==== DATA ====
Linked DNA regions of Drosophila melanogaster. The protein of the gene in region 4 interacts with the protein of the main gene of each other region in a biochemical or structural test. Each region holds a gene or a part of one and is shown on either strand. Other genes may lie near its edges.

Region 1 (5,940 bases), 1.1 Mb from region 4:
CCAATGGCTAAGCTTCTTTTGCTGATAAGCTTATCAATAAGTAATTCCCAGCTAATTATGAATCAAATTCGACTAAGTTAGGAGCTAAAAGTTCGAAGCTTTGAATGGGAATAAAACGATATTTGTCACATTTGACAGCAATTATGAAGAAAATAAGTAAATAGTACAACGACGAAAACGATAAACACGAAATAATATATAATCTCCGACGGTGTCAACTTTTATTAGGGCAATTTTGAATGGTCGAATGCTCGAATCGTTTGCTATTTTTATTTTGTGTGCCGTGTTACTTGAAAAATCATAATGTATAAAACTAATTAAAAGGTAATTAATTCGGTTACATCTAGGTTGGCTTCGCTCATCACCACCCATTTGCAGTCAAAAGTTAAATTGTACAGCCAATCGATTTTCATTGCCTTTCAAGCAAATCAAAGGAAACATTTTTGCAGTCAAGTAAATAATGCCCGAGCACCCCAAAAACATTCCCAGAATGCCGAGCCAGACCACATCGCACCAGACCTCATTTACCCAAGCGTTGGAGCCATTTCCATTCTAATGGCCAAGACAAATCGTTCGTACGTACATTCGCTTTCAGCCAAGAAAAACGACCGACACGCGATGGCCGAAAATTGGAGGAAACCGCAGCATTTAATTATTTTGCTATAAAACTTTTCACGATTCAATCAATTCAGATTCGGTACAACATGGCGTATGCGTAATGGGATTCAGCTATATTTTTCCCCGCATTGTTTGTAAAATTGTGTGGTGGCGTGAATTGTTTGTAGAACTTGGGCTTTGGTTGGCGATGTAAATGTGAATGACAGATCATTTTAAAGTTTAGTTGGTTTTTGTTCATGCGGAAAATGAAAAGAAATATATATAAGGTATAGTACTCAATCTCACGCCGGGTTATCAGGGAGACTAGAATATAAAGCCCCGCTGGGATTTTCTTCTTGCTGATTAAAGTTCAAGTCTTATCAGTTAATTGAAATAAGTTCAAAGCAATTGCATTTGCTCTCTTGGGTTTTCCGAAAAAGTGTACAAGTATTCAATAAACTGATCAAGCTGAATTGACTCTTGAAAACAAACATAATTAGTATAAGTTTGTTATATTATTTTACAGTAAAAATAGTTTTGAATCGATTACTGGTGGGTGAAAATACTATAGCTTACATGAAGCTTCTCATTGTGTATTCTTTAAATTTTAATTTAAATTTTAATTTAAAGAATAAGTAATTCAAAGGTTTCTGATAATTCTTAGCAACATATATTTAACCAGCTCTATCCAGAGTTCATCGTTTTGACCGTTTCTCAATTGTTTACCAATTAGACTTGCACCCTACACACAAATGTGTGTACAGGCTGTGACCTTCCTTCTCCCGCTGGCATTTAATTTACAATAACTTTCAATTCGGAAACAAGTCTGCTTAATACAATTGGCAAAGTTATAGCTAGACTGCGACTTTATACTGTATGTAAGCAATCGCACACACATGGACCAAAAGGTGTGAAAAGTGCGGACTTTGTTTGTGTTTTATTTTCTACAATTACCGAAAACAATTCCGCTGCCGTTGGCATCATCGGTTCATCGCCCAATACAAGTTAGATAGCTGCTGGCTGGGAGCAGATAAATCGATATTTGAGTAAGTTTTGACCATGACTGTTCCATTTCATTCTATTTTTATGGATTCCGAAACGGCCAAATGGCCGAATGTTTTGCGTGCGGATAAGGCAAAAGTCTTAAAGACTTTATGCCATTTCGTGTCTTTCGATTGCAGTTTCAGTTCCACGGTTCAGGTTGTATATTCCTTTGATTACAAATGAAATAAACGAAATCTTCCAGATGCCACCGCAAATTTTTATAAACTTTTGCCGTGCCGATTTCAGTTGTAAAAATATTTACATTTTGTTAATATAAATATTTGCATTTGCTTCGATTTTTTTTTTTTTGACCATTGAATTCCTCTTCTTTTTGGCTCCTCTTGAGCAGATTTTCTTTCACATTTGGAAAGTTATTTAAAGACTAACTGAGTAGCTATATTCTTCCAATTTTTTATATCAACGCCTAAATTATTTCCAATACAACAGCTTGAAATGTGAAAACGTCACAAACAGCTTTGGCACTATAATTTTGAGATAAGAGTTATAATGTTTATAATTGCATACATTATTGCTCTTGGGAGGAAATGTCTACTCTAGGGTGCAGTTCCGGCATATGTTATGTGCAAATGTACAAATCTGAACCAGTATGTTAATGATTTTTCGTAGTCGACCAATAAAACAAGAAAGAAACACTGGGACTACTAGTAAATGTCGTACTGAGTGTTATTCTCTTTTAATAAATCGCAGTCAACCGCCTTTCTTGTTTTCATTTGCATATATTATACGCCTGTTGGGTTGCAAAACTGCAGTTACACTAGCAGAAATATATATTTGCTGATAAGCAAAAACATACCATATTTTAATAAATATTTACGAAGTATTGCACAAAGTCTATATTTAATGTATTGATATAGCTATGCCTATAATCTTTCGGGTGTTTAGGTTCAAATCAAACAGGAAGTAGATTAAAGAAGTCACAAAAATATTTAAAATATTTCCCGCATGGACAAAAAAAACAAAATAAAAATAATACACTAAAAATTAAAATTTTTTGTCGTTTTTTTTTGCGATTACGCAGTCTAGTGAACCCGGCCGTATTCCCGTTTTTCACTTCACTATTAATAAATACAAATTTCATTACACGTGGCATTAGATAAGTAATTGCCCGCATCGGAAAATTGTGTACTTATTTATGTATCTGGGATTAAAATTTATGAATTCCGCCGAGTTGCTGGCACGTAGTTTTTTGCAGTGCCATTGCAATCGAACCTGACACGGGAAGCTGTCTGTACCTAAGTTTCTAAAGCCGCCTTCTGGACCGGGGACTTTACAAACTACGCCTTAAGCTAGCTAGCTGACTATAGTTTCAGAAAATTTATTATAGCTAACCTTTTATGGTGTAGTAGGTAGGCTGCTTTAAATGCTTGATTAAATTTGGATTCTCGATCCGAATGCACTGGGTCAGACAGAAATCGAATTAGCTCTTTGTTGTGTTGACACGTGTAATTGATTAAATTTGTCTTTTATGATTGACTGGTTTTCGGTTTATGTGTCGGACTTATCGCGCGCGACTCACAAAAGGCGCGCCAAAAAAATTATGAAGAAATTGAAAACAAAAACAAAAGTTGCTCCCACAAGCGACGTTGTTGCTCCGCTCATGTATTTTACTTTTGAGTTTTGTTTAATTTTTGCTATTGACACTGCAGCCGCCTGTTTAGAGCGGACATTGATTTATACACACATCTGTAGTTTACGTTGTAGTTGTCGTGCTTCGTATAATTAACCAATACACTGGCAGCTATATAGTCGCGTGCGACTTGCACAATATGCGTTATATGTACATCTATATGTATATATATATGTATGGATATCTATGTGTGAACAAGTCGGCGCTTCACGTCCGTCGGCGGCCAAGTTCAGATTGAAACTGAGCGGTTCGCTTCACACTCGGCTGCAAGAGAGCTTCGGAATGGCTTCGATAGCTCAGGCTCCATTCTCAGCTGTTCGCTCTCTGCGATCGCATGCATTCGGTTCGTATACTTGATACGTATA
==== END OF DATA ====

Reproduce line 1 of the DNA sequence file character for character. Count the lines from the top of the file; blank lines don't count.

Linked DNA regions of Drosophila melanogaster. The protein of the gene in region 4 interacts with the protein of the main gene of each other region in a biochemical or structural test. Each region holds a gene or a part of one and is shown on either strand. Other genes may lie near its edges.